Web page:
It’s not very often that I get personal on here, mostly because I know you’re here for the wine! But considering the last time I shared anything about me was nearly a year ago (36 Things About Me On My Birthday), I figure it’s a good time to tell you how I became a wine writer & consultant.
How It All Started
In 2004, I was doing my BCIT Broadcasting practicum in Kelowna and needed a part-time job. Being in the Okanagan, I applied to all the golf courses and all of the wineries. My fate was sealed when Quail’s Gate called me in to interview. The next thing I know, I’m walking among the vines during employee orientation.
I poured samples and waxed poetic verbiage to guests in the tasting room. Being new, I was a sponge for expressions like ‘tannin’ and ‘nuanced’. It was the best feeling when someone purchased a bottle based off of my description. It was even better when they bought a case! When tourist season dissipated and my practicum wrapped, I returned home to Vancouver to continue my career in broadcasting.
7 Years Later
My time in media served me well but I was itching to transition back to wine. I snagged a coordinator job at a wine & spirit import agent in Vancouver. This is where my passion exploded along with the realization that I knew very little when it came to the vast world of wine. I enrolled in WSET and, thanks to some turnover within the company, quickly climbed the marketing ladder. I found myself managing a very small team and dealing directly with producers and winemakers from all across the globe.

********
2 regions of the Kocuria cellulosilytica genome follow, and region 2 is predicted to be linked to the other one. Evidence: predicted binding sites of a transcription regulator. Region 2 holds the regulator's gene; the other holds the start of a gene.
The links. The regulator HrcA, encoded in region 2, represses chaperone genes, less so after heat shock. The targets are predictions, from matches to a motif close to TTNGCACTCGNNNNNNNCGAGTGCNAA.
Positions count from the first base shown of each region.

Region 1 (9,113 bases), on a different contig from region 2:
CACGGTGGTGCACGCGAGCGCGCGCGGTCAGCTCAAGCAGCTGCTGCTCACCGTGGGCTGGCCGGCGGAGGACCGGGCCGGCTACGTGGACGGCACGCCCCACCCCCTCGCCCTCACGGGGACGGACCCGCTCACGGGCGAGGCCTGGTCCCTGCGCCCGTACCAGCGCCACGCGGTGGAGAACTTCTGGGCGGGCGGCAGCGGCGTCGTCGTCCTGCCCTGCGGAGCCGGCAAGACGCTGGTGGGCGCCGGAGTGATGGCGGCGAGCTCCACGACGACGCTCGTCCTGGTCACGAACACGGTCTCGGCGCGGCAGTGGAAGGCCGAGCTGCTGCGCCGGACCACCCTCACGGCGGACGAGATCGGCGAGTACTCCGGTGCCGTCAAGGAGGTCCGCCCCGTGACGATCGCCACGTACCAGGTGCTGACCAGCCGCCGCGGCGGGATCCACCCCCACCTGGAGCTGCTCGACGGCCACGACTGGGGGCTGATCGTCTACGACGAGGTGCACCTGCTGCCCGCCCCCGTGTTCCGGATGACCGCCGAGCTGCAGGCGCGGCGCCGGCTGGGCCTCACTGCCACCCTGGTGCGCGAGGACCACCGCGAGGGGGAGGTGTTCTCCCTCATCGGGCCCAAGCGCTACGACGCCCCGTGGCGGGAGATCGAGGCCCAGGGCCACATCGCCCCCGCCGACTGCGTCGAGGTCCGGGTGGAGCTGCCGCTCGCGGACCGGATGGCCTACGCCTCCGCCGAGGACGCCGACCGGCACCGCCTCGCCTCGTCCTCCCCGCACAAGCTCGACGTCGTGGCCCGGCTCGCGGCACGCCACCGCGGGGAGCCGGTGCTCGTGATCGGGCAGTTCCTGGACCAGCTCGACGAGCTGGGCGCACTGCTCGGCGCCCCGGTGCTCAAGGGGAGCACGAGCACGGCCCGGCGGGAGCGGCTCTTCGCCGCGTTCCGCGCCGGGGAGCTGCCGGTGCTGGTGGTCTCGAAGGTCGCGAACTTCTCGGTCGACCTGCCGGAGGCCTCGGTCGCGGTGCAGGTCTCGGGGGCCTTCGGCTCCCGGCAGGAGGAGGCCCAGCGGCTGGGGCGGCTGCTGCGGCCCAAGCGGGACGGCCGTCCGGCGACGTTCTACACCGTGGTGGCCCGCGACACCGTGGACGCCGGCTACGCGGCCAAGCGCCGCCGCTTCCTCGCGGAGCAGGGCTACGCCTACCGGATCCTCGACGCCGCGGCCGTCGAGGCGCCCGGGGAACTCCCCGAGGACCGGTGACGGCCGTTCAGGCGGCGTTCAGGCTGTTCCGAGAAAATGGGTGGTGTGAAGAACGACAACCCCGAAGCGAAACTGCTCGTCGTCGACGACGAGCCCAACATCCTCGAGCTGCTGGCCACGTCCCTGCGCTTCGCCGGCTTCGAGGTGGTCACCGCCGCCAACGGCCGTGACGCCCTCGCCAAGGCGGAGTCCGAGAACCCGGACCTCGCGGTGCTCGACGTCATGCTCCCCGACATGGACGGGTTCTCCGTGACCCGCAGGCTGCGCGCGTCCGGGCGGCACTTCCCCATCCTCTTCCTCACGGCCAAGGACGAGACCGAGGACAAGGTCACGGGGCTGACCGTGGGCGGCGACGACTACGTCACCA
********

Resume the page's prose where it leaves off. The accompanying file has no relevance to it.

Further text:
This Is Where It Gets Good
My husband and I had twins in 2015 and the reality of returning to my 9 to 5 marketing manager role was near nonexistent. Paying for double the childcare wasn’t possible, so I reluctantly resigned to become a stay-at-home-mom-slash-blogger-slash-side-hustler. I created SocialSips.ca as a spot for my writing while also promoting my private, in-home, wine tastings. I thought the business model would blow up and I’d be in people’s homes doing tastings every weekend. As it turns out, it was a struggle. And one that required a lot more admin time than I’d expected. So, I did a few tastings from time to time and turned my primary focus to building my writing portfolio and selling freelance work.
Thinking of new ways of bringing wine education and services to people who love wine is what keeps me inspired. It’s been especially difficult during COVID without trade tastings or the chance to travel. But that’s part of being an entrepreneur. There are ebbs, flows, pivots, lessons and soul crushing rejection. But there’s also been unexpected opportunities, fulfillment and bucket list experiences.
Does writing about wine and consulting pay the bills? Some of them. Is it something I want to do the rest of my life? Abso-freakin’-lutely.
Do you have any questions about what I do or how I do it? Feel free to comment below or send me a note to email@example.com.